Watch: Lauren Boebert called out by local media for 'openly espousing' the Buffalo shooter’s racist creed
Congresswoman Lauren Boebert speaking with attendees at the 2021 AmericaFest. (Gage Skidmore/Flickr)

Congresswoman Lauren Boebert (R-CO) received a sharp rebuke from a local media outlet this week for echoing an insidious racist conspiracy theory that appears to have inspired the suspected Buffalo gunman.

"The targeted killing of Black shoppers at a grocery store in Buffalo, New York, over the weeks is just the latest mass shooting apparently inspired by the baseless and racist replacement theory," said News 9 anchor Kyle Clark. "The idea that Jews and Democratic elites are trying to replace white Americans with people of color from other countries."

"There are some conservative political figures that will hit about this theory or speak about it in code and then there’s Colorado Republican Congresswoman Lauren Boebert."

Clark then played a clip of Boebert speaking about a path to citizenship for undocumented immigrants, in which she remarked "yes, there is definitely a replacement theory that’s going on right now."

IN OTHER NEWS: Trump supporters were vastly outnumbered by Democrats at contentious Virginia voter fraud meeting

"That was Colorado Congresswoman Lauren Boebert openly espousing replacement theory by name in 2021," Clark emphasized.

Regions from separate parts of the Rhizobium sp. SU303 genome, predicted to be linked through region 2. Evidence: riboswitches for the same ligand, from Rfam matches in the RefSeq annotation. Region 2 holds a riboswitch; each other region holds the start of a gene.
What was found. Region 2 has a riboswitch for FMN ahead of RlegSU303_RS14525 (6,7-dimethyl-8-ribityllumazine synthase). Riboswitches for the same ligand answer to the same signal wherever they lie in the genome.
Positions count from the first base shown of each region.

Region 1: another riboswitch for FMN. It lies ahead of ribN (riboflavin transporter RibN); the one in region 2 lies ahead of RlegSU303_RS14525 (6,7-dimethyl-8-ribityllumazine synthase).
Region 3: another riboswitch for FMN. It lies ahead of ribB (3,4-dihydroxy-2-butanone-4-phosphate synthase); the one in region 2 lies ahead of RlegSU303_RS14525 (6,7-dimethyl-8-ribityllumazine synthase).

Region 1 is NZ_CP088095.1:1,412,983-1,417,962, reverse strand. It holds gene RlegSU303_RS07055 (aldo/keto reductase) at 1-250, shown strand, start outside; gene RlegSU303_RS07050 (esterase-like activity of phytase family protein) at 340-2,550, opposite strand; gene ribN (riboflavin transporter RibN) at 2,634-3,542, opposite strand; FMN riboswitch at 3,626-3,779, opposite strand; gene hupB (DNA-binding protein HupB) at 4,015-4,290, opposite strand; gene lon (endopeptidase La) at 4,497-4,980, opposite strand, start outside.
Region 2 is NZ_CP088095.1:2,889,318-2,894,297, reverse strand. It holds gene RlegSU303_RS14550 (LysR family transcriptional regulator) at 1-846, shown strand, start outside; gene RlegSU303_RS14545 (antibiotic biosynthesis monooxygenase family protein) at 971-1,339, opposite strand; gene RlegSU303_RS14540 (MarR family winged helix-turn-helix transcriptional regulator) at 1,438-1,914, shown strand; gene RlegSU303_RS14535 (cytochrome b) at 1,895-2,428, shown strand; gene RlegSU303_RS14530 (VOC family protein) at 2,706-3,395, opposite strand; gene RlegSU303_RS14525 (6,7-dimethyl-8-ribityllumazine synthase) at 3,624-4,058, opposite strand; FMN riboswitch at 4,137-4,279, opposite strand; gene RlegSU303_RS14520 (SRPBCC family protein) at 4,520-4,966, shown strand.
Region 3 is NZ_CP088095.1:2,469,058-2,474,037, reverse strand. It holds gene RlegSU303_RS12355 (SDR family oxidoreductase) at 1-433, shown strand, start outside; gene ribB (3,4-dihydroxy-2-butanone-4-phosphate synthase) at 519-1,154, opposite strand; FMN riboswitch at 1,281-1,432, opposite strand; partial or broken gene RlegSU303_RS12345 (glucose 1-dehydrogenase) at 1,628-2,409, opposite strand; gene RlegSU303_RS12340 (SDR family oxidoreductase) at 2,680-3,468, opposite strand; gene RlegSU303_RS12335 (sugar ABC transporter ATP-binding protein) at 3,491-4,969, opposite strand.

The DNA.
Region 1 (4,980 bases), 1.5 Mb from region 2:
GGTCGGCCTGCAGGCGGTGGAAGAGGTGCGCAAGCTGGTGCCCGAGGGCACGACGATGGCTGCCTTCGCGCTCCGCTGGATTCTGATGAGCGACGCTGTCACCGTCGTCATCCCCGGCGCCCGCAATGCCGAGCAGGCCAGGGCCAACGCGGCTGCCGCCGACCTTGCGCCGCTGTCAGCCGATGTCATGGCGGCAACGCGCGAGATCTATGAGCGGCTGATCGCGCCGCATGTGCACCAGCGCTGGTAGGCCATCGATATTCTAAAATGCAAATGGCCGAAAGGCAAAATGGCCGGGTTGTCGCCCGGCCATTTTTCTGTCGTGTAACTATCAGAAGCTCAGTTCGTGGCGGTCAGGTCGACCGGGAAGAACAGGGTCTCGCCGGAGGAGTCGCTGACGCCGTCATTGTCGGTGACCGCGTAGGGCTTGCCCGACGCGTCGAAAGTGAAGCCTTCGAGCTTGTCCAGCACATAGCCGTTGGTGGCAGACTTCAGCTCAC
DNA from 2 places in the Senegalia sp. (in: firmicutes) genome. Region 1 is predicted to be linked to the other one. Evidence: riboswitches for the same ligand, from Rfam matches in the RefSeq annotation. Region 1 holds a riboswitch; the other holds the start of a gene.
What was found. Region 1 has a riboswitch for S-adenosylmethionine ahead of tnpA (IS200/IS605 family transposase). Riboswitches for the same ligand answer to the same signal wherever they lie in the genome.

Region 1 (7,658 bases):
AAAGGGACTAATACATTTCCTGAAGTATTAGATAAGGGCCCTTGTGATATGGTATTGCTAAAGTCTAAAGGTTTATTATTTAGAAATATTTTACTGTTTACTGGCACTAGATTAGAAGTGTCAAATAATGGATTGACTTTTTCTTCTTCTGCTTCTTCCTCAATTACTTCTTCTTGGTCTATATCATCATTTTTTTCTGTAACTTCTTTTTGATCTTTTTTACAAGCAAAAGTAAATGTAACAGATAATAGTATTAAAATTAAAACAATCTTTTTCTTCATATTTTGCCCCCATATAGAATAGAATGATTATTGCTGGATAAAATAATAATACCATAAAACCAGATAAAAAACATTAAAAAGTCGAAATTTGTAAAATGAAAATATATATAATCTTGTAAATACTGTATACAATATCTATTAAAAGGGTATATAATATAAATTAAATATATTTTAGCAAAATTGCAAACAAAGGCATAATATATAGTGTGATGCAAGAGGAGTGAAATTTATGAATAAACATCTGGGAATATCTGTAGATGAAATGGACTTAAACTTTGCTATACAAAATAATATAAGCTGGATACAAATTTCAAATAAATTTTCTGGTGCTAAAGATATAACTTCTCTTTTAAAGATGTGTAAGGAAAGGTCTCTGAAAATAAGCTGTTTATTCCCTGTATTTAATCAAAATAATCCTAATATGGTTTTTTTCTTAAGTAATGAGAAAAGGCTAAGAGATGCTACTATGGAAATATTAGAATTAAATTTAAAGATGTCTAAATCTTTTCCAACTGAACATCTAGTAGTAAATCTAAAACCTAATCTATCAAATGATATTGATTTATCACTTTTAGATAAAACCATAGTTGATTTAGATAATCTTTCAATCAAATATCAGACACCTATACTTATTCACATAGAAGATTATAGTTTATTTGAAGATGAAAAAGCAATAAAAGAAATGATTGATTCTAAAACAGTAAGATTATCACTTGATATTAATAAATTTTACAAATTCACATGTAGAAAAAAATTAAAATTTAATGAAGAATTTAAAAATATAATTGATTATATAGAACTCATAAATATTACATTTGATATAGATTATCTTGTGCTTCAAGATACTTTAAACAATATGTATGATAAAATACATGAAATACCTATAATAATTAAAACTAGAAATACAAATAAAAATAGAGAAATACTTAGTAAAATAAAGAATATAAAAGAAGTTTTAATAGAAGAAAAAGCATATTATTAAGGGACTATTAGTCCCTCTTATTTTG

The 18-year-old suspect, Payton Gendron, took explicit inspiration from the white supremacist gunman who murdered 51 people at two mosques in Christchurch, New Zealand in 2019.

The Christchurch killer had warned in a manifesto of a "Great Replacement" of white Christians of European descent by Blacks, Jews, Muslims, Latinos and others, a theory that has found an increasing echo in American right-wing politics and on cable news.

Lifting often word-for-word from the rambling text, Gendron produced a chilling 180-page manifesto of his own -- in which he stated his goal: to "kill as many Blacks as possible."

READ MORE: Twitter goes wild after Marjorie Taylor Greene suggests she has presidential ambitions

Gendron himself came from a rural town in New York state that had a very small number of non-white residents.

He learned his hate almost exclusively online, a pattern of "radicalization" that law enforcement authorities say has only increased in recent years to become a major threat for the United States.

Gendron drove 200 miles to the Tops market in Buffalo to carry out his attack in a neighborhood he knew had a large African American population, during the busiest shopping period of the week.

His shooting spree left 10 African Americans dead.

Watch below or at this link.

Boebert's reference to 'replacement theory'

With additional reporting by AFP